“The Nun” gives viewers a great visual experience, however, it lacked any depth in its horror plot.
The film is set 20 years prior to “The Conjuring”. It takes place in old 50’s Romania where the Romanian Abbey is located.
To villagers nearby, this is a cursed place despite containing holy occupants.
When one of the nuns from the Abbey’s cloister kills herself, the Vatican sends the miracle investigator, Father Burke, played by Demián Bichir (“The Hateful Eight” 2015, “A Better Life” 2011) and Sister Irene, played by Taissa Farmiga (“The Final Girls” 2015, “Anna” 2013) who haven’t taken their vows, to inspect the death and see if the grounds are still holy.
When they get there, they meet a French-Canadian named Frenchie, played by Jonas Bloquet (“Elle” 2016, “3 Days to kill” 2014), who found the body of the nun and leads them to the Abbey. Hellish adventures ensue after the father and sister are invited by a mysteriously cloaked nun to stay the night.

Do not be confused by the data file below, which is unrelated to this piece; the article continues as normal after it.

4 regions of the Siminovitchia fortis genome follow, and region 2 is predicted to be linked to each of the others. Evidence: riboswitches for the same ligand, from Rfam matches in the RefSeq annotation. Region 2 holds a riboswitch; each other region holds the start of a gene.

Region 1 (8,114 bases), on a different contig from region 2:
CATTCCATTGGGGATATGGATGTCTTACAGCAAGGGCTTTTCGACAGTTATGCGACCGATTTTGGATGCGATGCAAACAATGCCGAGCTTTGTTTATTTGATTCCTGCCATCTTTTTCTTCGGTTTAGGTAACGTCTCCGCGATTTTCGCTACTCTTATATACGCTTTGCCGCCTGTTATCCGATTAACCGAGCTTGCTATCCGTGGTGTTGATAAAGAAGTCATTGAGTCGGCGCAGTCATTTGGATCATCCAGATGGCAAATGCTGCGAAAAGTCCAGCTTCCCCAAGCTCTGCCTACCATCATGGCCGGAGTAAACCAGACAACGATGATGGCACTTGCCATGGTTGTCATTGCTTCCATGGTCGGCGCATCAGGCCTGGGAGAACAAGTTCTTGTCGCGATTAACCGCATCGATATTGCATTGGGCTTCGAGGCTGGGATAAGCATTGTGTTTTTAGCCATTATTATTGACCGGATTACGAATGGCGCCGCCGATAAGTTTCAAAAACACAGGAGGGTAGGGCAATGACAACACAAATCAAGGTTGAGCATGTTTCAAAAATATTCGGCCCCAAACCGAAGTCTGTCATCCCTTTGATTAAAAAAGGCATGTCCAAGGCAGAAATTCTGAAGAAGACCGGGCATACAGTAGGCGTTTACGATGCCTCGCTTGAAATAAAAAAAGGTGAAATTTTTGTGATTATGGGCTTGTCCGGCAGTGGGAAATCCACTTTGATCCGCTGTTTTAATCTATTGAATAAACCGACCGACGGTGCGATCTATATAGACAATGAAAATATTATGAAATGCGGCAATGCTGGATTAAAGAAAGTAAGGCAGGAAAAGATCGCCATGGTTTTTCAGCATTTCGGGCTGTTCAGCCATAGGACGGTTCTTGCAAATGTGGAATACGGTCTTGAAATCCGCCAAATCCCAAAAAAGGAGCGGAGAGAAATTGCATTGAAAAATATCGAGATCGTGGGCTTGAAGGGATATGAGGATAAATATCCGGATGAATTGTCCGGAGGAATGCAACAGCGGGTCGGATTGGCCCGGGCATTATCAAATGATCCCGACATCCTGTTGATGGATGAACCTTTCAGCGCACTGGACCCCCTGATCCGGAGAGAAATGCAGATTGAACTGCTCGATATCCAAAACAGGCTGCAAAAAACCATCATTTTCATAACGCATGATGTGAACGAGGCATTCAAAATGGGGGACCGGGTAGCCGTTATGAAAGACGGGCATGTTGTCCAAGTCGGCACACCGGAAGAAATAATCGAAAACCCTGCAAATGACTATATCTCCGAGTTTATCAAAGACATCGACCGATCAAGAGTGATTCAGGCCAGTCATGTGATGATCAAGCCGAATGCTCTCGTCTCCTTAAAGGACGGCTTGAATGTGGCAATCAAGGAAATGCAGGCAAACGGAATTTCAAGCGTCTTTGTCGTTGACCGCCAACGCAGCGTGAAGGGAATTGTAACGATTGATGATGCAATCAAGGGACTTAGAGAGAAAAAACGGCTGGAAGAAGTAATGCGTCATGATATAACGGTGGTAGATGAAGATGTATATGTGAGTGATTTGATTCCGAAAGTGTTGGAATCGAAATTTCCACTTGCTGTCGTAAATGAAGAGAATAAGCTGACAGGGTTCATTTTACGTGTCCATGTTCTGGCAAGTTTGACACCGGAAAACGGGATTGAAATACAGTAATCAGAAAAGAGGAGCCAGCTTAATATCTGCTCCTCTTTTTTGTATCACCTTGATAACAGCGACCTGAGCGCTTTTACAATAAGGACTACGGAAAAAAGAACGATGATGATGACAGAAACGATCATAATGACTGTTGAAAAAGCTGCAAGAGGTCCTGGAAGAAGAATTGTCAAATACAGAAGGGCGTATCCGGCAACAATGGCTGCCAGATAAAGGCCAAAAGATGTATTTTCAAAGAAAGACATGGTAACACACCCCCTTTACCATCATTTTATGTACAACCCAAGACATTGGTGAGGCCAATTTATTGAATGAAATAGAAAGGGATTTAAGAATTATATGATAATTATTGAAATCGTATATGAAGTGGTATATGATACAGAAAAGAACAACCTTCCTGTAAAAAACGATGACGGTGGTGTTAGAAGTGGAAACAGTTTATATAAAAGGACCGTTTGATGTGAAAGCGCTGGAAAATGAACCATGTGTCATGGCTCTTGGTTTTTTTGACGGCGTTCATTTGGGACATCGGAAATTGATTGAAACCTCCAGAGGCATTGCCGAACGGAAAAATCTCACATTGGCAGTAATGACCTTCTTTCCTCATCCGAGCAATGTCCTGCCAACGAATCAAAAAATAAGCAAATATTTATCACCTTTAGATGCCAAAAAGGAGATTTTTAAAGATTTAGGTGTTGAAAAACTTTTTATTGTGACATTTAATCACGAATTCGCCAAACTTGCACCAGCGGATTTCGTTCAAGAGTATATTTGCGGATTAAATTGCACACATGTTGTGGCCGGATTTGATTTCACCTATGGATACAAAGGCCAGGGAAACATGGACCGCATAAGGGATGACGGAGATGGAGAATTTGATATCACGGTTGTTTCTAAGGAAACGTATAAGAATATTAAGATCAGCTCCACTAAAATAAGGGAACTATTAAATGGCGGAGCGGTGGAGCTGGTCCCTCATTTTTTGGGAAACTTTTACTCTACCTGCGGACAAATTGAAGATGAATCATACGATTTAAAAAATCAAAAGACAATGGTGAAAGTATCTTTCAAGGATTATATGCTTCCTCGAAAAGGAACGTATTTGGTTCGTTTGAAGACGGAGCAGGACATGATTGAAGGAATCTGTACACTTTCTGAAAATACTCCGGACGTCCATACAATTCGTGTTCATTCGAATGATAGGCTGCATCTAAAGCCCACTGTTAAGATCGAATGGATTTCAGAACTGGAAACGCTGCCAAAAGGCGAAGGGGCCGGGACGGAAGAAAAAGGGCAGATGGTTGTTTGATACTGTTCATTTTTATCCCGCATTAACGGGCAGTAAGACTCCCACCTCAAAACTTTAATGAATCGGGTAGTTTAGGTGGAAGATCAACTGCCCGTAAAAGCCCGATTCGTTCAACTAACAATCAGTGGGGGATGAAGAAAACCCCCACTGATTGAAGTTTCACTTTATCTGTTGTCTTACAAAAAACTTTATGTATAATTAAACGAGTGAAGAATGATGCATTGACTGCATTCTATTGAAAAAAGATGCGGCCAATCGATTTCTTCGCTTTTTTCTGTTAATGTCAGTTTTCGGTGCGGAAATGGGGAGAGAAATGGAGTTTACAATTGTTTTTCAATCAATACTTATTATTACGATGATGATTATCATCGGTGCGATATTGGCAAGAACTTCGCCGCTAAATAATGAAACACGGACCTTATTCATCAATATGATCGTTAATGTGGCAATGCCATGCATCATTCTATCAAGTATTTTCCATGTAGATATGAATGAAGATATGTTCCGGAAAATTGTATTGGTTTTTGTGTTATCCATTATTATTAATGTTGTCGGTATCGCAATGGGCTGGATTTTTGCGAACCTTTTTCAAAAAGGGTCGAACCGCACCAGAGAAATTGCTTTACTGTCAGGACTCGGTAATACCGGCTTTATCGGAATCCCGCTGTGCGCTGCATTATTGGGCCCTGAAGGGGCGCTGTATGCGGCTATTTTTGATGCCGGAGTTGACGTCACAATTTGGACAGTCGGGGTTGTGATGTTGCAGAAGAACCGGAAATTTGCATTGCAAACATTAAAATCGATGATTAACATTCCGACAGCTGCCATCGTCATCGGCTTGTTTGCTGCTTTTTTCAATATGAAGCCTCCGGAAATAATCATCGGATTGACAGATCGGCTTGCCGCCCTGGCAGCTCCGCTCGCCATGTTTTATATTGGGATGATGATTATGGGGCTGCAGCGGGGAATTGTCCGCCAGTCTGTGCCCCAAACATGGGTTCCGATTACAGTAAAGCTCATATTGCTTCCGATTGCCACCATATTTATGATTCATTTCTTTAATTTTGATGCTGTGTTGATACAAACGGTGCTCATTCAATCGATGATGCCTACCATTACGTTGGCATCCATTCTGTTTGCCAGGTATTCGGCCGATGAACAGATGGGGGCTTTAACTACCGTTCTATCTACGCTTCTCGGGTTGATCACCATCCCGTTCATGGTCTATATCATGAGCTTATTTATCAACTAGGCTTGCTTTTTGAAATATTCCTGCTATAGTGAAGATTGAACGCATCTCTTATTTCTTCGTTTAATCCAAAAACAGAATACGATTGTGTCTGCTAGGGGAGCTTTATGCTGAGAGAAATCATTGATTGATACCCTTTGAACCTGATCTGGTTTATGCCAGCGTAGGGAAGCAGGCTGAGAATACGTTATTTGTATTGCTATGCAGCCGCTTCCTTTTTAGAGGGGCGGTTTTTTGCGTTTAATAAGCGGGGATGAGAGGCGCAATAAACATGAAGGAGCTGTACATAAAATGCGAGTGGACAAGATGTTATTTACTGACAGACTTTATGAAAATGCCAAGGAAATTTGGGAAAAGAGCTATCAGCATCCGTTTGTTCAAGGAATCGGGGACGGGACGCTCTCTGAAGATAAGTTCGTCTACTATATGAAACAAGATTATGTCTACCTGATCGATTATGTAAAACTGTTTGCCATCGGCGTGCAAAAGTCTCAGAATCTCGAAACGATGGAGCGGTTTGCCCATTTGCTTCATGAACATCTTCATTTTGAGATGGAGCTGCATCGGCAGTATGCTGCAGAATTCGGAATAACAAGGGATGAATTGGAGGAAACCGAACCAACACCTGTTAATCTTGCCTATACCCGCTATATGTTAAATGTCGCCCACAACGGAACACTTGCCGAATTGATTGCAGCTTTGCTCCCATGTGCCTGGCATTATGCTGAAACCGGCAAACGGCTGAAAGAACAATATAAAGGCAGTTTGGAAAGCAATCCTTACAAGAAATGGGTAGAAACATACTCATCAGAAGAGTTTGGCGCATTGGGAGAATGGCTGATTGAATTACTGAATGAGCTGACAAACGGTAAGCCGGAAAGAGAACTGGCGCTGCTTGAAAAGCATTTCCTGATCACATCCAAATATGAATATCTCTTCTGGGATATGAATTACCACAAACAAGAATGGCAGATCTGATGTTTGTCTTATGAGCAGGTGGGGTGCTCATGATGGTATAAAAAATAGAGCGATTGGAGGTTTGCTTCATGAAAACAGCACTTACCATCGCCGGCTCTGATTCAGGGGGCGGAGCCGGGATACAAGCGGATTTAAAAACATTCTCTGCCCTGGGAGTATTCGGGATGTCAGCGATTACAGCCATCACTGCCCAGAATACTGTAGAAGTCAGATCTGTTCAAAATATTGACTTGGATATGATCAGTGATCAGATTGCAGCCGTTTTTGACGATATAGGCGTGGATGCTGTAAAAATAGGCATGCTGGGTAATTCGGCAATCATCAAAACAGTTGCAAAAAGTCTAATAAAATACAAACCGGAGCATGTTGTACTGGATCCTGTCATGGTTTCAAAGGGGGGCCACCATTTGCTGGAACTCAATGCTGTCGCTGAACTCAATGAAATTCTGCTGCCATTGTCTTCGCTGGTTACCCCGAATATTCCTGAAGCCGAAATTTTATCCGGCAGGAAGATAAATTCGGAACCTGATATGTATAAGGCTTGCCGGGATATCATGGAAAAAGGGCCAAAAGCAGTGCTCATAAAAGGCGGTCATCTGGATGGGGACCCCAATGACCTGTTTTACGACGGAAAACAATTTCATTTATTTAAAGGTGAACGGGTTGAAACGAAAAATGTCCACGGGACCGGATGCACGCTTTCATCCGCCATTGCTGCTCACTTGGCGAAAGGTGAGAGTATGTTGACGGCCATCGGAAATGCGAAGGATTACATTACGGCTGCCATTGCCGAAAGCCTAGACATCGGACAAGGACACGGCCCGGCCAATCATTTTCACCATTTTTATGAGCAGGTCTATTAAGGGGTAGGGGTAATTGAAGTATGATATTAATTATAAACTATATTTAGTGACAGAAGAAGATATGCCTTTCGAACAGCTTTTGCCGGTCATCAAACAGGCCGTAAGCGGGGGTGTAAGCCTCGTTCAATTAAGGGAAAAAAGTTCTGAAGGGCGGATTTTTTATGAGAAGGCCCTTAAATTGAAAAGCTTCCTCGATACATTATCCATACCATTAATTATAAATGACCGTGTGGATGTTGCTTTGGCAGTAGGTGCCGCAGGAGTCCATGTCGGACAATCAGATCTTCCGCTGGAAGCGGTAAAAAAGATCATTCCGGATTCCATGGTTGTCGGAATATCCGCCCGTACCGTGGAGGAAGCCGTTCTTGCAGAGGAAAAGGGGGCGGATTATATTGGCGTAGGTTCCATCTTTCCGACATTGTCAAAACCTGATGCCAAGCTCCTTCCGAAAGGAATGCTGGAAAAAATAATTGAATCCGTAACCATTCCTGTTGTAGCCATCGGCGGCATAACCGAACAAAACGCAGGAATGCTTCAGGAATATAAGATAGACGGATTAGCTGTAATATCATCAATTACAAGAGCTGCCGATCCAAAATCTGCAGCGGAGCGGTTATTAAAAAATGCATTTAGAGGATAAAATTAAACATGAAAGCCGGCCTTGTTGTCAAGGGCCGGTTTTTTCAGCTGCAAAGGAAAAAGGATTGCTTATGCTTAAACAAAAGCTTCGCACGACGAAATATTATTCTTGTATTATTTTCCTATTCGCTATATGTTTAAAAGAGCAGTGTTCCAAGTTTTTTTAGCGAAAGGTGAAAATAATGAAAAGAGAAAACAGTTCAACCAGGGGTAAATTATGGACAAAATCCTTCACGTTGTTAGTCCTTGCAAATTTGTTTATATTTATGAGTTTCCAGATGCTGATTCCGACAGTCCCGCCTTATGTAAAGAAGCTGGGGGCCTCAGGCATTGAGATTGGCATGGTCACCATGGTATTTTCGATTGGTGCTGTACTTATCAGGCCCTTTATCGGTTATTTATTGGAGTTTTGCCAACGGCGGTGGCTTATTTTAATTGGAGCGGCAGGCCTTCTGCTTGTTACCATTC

The various scare tactics the film uses to thrill the audience are mostly jump scares and not enough actual fear building. While some parts make viewers nervous for what might happen next, others didn’t drive it home.
It seemed like the movie had no consequences for its characters. While they faced various risks to their safety, one member of their trio would save the other.
The movie’s plot improves toward the end with truly frightening moments involving the use of certain sounds and how the characters act when they are in a desperate situation. Most criticisms of “The Nun” are withheld for the last half hour since it achieves what it was lacking.
The overall ending is alright since it connects to the opening of “The Conjuring,” which was neat. It is a happier ending compared to most horror movies, but a darker ending would have been preferred.
There is a distinct difference in being scared and fear. Being scared is quick and caused by something sudden or shocking. Fear is built through atmosphere, sound, and acting from the antagonist.
The movie does fine in the realm of scare, but is slightly lacking in the realm of fear.